Labour problems and trade unionism in Tobago

Dr Rita Pemberton
Dr Rita Pemberton

Dr Rita Pemberton

One important development after the union of Trinidad and Tobago was the tendency to compare practices in the islands, which usually pitched Tobago on the lower end of the assessment scale. This is most evident with respect to issues of labour and the response to the poor working conditions in both islands during the first half of the 20th century.

The impact of the comparison is to minimise the situation in Tobago, as some researchers seek explanations outside labour relations to explain the reaction, or what is perceived by some as a lack of reaction, to poor wages and working conditions.

As a result, some have been led to conclude, incorrectly, that there was less inclination to resist oppression in Tobago than in Trinidad. Explanations for this difference range from the impact of religious influences to the assertion that the people were accustomed to poverty and hard times and had accepted their fate.

The reality is that the labour problems of Tobago were as real and onerous as those in Trinidad during the first half of the 20th century, and the workers did respond. That Tobago did not stage strikes and protests of the magnitude of those in Trinidad neither minimises the labour problems faced by workers nor indicates a lack of response by the workers to oppressive working conditions.

To understand the developments in Tobago, it is essential to be cognisant of its peculiarities. Firstly, Tobago was primarily agrarian, and secondly, its workforce was much smaller and therefore its resistance measures were naturally less dramatic. In addition, its different historical trajectory shaped the island’s culture and its responses differently.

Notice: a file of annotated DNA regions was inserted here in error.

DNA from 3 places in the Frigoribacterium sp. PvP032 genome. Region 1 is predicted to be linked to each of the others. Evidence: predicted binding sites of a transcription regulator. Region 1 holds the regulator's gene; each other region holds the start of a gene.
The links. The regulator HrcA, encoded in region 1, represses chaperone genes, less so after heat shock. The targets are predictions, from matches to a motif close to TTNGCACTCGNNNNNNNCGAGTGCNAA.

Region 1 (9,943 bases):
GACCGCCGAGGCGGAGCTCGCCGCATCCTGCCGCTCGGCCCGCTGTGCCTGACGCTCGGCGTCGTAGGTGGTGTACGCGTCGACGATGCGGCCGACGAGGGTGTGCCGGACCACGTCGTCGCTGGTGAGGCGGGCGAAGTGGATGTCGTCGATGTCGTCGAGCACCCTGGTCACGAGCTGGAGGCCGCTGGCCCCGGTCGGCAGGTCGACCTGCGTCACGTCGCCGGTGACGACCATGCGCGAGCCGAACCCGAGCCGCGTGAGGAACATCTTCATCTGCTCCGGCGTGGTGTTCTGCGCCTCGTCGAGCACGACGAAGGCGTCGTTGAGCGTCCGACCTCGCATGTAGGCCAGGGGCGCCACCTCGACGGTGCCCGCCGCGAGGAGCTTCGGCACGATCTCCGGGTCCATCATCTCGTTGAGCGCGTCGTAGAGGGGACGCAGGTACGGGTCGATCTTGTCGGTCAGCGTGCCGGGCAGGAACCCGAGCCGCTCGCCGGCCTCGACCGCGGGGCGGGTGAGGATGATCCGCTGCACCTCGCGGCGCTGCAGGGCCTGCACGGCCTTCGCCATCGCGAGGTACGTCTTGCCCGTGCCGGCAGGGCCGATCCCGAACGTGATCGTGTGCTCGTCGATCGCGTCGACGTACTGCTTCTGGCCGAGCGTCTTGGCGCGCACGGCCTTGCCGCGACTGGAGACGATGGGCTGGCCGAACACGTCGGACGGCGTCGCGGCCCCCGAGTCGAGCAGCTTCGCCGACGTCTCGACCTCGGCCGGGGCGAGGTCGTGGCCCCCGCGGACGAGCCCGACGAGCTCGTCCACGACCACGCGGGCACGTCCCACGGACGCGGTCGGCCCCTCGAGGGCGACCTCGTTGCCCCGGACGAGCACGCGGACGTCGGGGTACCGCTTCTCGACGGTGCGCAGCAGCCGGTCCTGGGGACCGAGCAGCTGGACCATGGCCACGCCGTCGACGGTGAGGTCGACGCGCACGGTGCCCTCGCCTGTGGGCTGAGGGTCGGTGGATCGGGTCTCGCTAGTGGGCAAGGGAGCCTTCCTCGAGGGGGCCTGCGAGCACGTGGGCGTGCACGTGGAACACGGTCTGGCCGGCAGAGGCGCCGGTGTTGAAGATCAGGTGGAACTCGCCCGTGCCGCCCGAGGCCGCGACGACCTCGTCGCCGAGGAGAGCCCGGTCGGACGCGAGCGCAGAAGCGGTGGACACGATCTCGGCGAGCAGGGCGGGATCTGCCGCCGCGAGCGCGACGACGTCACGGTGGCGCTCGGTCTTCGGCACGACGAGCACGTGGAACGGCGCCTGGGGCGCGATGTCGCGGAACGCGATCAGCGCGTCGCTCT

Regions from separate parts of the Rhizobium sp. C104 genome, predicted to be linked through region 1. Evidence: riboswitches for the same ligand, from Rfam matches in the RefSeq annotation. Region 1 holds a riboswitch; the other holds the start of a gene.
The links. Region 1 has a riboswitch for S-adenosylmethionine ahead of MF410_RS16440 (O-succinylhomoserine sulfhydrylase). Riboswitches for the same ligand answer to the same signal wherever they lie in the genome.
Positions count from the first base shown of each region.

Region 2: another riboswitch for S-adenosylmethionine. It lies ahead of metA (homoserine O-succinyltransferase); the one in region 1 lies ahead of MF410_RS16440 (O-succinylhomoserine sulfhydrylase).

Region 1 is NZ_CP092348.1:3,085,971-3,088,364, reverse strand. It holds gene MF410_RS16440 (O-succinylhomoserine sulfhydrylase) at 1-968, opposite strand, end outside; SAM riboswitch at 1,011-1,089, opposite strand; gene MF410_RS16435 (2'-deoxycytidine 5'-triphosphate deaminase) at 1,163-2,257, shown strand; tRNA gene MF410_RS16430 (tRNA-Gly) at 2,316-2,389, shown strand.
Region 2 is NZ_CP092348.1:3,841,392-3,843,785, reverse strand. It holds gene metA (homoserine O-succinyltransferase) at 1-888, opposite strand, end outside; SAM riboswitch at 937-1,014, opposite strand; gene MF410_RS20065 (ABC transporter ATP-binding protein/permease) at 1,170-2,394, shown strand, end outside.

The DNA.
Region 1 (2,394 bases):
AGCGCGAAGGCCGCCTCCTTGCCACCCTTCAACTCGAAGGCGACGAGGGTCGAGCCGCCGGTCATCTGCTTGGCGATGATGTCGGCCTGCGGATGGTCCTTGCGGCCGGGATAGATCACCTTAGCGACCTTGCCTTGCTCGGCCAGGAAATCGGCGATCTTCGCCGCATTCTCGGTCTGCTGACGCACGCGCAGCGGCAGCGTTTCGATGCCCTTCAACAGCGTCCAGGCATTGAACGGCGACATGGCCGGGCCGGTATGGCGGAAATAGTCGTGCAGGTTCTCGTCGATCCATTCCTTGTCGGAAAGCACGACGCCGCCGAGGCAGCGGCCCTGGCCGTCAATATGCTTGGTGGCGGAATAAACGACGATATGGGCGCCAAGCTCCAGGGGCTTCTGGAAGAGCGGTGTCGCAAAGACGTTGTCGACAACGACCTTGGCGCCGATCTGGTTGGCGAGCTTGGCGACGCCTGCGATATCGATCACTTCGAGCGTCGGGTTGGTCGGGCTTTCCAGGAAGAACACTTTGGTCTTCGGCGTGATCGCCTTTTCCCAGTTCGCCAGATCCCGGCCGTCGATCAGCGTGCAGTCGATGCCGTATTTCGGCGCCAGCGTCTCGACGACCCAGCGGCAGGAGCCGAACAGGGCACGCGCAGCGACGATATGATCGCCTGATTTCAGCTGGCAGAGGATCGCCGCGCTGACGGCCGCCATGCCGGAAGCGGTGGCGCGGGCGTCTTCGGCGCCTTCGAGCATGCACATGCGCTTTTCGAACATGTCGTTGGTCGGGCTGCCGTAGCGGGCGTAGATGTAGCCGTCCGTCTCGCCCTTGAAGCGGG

The main employers were the Public Works Department, which was mainly concerned with road improvement and maintenance, the estates then in operation, and the private sector, which employed a small number of workers.

Wages were extremely low and there was little difference between those paid in the public and private sectors and the estates. Before World War I, daily wages averaged 16 -36 cents for men and 12- 18 cents for women. After 1920, they increased to 36-50 cents per day for men and 18-37½ cents per day for women.

Tobago was one of the areas with the highest post-war price increases and the highest cost of living in the colony.